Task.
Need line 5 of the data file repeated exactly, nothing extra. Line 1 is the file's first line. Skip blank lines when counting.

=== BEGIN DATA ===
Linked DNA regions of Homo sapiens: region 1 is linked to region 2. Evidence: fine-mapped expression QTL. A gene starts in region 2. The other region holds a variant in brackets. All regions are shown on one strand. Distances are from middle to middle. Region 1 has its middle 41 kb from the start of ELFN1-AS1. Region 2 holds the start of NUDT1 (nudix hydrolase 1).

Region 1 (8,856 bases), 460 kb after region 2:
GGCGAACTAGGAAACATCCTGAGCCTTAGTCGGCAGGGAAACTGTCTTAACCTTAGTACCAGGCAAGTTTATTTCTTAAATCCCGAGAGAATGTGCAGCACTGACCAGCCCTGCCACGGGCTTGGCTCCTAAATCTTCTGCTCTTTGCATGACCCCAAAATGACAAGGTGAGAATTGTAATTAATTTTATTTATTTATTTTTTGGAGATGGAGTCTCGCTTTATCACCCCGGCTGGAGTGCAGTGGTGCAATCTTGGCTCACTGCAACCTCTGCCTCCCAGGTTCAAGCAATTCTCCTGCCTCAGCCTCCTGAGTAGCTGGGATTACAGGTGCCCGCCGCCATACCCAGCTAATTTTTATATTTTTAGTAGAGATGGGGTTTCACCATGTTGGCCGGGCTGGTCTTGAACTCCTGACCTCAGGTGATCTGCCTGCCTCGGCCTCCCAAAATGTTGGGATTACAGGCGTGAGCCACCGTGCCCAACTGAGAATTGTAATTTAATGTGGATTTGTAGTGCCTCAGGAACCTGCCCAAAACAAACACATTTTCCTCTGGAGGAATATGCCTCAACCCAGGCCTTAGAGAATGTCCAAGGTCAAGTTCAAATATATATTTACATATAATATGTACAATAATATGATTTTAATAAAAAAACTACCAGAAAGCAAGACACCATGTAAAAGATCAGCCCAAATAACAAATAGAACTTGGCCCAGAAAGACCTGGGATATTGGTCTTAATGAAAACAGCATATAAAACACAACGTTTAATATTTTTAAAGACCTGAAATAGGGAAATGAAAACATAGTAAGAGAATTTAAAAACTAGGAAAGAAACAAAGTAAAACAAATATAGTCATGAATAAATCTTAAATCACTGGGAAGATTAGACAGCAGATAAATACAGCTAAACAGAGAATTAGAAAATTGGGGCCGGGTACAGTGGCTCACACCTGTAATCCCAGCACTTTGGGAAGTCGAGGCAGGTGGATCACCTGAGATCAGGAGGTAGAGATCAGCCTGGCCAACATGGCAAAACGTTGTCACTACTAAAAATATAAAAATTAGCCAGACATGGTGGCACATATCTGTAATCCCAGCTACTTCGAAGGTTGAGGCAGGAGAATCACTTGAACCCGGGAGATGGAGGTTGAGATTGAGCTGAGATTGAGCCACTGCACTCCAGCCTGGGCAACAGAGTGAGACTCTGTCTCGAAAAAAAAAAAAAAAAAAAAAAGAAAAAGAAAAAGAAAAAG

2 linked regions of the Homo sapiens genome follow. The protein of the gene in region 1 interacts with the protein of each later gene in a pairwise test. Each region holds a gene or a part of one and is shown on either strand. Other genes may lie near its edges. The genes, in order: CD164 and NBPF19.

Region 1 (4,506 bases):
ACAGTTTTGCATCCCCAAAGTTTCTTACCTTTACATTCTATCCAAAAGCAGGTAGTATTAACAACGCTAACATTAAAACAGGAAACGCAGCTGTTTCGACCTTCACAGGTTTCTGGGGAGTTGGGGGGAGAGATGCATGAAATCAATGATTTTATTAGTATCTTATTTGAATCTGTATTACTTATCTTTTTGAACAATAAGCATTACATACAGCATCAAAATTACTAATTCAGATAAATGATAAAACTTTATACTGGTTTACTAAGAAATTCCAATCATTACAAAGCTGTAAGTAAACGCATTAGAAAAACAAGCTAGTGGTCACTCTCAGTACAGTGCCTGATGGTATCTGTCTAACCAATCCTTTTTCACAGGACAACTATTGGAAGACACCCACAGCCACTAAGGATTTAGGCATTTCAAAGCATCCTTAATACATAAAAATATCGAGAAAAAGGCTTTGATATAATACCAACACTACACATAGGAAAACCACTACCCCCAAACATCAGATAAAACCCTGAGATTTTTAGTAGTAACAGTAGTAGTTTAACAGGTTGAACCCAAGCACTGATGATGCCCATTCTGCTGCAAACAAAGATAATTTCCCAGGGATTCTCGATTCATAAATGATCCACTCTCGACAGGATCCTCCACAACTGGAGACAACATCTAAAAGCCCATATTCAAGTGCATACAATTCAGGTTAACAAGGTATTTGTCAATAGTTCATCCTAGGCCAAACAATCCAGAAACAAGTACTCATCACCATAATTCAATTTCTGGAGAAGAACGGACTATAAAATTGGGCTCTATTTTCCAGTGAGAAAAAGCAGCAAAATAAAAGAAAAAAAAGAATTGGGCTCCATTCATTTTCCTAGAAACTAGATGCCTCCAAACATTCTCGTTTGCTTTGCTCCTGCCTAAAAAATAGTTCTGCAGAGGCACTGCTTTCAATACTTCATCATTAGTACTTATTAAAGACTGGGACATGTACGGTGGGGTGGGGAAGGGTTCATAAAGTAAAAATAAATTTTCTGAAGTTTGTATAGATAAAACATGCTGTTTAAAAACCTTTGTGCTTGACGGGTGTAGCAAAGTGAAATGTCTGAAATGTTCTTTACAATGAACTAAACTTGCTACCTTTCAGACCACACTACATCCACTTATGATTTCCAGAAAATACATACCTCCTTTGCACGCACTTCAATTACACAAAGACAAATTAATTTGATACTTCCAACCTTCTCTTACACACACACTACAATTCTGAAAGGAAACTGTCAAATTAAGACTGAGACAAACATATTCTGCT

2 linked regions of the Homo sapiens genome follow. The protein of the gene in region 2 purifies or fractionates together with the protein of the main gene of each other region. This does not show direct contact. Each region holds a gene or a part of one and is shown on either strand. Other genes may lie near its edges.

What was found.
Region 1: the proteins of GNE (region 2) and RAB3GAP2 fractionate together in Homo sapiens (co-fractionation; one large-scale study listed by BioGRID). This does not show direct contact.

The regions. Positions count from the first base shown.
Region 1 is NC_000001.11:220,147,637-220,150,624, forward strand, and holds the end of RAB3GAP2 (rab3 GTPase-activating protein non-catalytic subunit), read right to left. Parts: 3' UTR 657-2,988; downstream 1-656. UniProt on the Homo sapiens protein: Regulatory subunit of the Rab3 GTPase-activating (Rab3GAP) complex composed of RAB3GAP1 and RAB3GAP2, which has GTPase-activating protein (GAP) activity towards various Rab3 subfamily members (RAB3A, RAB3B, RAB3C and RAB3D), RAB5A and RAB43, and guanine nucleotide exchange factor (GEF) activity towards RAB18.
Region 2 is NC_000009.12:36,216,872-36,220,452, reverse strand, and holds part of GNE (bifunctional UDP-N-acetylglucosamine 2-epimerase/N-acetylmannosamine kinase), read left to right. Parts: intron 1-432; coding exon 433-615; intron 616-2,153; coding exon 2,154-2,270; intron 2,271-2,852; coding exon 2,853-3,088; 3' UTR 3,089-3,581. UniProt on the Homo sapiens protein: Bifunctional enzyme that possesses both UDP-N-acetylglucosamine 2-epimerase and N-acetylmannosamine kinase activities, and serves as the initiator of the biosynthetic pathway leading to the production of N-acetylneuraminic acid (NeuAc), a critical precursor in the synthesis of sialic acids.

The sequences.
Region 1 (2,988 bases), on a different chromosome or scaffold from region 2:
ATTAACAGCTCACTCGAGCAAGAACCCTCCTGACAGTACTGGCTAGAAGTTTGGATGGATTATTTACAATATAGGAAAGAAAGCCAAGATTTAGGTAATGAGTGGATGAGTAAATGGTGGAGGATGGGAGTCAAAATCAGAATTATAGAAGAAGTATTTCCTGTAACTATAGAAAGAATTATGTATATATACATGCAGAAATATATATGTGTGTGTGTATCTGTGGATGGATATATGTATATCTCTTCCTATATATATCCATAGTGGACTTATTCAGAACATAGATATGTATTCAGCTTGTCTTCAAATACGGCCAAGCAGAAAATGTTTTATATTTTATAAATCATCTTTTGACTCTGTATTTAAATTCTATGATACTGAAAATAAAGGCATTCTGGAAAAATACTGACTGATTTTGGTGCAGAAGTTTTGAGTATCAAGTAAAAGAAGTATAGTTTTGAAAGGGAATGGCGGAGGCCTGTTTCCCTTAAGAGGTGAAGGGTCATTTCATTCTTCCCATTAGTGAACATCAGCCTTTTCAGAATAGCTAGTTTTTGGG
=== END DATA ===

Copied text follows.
Region 1 (4,506 bases):